Rising foreign trade that drove up throughput at China’s container ports in 2014 is expected to continue this year on the back of strengthening demand from the U.S. and Europe, and despite a slowdown in the mainland economy.
The International Monetary Fund projects growth in advanced economies to strengthen in 2015, but JOC Group Economist Mario Moreno said the pace of recovery would be different across regions.
“The strongest rebound in growth is forecast in the U.S., with a still accommodative monetary policy, lessened fiscal drag and healthier household balance sheets,” he said in the latest edition of the monthly JOC Insights report. “In the eurozone, the forecast is for a soft recovery to gradually take hold, supported by accommodative monetary policy, lessened fiscal drag and improving lending conditions.”
Even with concerns about China’s slowing growth of about 7 percent this year, the recovery in major markets will keep cargo volumes growing. Moreno expects U.S. imports to increase 6.8 percent this year, and Europe container trade to grow 7.6 percent. “The HSBC China Purchasing Managers Index was down in December, but the export orders component rose for the eighth month in a row,” he said. “This is mainly attributed to the solid demand from the U.S.
“China containerized exports to the U.S. are estimated to have grown at 5.9 percent in 2014, which is faster than the 4.1 percent growth seen in 2013,” Moreno said. “China’s new orders declined in December, mostly due to softer domestic demand, but external demand appears to be holding up, particularly from the U.S.”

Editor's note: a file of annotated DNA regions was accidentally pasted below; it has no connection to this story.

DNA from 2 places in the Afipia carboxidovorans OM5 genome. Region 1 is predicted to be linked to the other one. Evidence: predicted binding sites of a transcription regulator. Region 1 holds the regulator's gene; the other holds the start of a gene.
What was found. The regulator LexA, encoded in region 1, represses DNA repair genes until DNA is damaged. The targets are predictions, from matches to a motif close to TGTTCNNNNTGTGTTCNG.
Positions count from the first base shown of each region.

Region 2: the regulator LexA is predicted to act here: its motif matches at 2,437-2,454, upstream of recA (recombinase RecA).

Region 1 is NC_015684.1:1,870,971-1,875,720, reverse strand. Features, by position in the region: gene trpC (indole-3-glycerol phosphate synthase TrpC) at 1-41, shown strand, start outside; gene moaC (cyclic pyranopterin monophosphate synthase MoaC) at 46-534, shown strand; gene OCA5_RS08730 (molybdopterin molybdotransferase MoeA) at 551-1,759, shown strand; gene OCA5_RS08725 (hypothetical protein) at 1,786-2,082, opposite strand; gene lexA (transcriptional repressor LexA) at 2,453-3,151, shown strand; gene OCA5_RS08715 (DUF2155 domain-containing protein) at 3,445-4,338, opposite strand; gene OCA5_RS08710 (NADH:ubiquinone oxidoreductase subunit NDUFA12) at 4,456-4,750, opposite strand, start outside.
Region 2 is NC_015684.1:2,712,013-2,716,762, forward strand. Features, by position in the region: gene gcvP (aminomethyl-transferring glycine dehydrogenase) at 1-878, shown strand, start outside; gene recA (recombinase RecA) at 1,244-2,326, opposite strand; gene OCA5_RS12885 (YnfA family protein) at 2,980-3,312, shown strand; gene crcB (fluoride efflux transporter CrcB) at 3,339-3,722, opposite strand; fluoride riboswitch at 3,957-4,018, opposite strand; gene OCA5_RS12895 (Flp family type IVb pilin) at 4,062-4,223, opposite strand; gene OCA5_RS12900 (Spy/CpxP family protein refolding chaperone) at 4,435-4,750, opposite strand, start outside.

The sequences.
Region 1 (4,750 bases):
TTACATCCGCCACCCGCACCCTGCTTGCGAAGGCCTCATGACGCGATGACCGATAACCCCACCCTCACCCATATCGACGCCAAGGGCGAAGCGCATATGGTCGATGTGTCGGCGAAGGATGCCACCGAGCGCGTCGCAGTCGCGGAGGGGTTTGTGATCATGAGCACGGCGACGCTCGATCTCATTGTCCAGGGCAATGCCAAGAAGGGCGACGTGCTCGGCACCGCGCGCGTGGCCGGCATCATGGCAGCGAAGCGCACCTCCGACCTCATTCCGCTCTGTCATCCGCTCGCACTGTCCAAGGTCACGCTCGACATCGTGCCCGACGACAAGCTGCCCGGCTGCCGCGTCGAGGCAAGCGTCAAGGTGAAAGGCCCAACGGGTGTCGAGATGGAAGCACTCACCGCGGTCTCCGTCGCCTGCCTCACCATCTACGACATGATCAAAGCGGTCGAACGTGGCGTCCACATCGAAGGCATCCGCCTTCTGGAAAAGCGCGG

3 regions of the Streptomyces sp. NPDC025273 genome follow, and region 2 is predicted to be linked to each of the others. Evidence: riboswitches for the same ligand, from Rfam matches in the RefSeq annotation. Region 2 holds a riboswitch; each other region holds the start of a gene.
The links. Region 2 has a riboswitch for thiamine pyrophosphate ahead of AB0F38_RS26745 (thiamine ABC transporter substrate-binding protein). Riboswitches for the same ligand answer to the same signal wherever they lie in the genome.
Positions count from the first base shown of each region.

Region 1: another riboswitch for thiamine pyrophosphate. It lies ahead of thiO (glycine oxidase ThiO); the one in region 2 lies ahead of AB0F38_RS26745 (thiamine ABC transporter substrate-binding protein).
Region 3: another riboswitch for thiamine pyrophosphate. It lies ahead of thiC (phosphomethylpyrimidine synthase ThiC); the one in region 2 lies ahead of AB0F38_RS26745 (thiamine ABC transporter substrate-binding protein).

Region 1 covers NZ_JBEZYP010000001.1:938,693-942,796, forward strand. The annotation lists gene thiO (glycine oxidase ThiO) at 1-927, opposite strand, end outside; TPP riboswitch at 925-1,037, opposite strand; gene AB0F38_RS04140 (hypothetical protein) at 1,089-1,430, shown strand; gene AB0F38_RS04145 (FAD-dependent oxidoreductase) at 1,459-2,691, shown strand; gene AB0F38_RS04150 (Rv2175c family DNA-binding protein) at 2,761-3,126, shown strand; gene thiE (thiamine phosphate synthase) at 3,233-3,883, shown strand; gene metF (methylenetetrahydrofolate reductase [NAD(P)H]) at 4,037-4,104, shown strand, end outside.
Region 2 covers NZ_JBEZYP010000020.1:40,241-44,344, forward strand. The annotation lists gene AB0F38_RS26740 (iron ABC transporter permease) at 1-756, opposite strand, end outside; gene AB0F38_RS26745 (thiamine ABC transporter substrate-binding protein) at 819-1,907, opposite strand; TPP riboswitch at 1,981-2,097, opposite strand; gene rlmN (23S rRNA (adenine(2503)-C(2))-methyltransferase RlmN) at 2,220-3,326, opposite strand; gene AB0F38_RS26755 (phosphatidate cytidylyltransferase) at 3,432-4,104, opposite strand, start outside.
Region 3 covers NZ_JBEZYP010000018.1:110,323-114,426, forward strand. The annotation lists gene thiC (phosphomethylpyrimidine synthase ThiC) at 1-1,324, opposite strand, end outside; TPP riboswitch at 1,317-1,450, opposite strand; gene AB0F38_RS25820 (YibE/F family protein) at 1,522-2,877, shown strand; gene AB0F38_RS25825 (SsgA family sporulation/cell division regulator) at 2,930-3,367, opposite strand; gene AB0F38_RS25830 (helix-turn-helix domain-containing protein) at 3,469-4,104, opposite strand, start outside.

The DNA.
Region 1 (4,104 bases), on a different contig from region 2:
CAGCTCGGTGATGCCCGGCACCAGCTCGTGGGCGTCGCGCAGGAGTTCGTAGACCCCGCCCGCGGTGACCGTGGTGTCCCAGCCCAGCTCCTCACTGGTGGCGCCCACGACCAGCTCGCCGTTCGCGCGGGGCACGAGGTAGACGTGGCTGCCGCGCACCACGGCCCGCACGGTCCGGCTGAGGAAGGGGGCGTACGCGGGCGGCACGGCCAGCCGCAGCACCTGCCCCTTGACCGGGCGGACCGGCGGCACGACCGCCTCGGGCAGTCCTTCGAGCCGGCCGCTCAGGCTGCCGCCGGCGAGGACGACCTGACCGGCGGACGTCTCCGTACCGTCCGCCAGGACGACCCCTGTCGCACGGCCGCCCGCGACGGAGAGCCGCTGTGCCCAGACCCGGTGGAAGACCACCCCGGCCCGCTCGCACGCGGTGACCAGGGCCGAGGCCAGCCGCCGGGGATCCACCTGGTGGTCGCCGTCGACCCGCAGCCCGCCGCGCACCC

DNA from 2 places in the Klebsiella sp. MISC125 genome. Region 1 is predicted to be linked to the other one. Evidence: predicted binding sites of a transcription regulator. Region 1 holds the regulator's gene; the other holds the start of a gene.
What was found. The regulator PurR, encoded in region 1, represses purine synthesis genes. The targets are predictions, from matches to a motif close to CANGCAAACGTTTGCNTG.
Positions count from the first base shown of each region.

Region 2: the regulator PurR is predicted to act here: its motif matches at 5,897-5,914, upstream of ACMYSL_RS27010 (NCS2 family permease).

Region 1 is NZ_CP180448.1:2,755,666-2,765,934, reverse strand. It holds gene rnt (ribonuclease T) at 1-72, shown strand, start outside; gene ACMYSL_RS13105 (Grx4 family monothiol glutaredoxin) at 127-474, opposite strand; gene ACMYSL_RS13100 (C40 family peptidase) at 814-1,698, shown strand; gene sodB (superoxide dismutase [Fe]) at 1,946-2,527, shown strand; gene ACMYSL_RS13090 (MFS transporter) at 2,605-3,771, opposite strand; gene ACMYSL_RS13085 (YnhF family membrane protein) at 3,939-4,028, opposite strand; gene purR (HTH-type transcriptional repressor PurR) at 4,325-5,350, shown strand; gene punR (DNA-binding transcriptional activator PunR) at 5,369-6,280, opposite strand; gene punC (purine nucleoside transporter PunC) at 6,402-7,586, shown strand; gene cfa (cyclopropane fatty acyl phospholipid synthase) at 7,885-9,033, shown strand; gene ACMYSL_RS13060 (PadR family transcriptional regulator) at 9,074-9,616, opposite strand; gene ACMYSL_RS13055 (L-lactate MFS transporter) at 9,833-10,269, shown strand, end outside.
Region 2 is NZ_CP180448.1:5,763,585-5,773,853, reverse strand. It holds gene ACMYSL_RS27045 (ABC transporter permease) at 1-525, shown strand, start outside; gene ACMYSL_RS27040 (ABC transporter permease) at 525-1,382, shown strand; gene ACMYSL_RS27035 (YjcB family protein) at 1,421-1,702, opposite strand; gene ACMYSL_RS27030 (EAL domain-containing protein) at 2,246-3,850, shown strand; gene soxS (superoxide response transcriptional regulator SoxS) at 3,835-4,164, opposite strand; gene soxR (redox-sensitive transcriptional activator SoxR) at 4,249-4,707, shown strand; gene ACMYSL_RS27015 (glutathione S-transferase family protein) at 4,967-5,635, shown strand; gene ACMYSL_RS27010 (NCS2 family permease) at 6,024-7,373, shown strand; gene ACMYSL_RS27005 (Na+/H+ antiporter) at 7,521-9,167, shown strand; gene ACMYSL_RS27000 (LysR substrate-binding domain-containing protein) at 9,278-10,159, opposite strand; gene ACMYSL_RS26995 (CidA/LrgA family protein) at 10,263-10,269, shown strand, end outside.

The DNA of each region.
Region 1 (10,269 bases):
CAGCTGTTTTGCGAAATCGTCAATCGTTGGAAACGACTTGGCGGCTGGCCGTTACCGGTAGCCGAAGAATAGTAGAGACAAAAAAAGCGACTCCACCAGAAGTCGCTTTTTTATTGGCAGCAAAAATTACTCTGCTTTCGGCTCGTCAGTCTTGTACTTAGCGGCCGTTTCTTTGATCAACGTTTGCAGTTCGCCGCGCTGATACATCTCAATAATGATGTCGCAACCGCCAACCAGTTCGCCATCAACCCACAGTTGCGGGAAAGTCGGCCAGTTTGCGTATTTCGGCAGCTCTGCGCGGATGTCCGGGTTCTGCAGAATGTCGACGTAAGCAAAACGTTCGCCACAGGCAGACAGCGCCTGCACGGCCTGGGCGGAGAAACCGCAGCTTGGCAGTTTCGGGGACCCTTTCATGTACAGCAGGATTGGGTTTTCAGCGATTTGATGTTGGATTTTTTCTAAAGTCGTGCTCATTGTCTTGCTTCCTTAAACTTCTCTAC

The good news for beneficial cargo owners is that it has seldom been cheaper to ship a container in the major east-west trades. By the end of December, the Shanghai Containerized Freight Index indicated spot freight rates on the Asia-Europe trade were hovering just above $1,000 per 20-foot-equivalent-container unit, barely breakeven for the lines. Even trans-Pacific rates tumbled as carriers struggled to cope with a glut of capacity that dragged down pricing on the main trades.
The consistent weakness in price prompted Maersk Line, the world’s largest ocean carrier, to say it will walk away from unprofitable long-term contracts when they come up for renewal this year and to do more business on the spot market, which already accounts for approximately 50 percent of its traffic. As the market leader, any sign of success on that front would spur rivals to follow suit.
But even as ship lines carried greater cargo volumes at lower rates, that didn’t translate into a complete victory for shippers. Port congestion became a rapidly emerging menace in the container shipping industry as larger vessels transported more containers to ports ill-equipped to handle the concentrated surge of boxes. Bottlenecks developed at hub ports in Asia, Europe and the U.S., especially on the West Coast where labor issues contributed to the gridlock.
As they plan for this year, shippers who lost millions of dollars bypassing the West Coast while being forced to hold excess inventory are nervously watching the negotiations between the International Longshore and Warehouse Union and the Pacific Maritime Association. Regardless of the outcome, East Coast ports are expected to benefit from the chaotic waterfront situation in the main U.S. gateway of Los Angeles-Long Beach.
In Europe, the hubs of Rotterdam and Hamburg faced bottlenecks over the peak season, but appear to have been able to reduce ship delays.
The gridlock at ports in major export destinations created difficulties in repatriating empty containers to Asia, leaving shippers in the region struggling to find enough boxes to stuff. Paul Melkebeke, vice president of supply for Samsonite Asia, said the problem wouldn’t ease anytime soon. “The challenge for me remains shortage of equipment, causing delays and uncertainty for our shipments going out,” he said.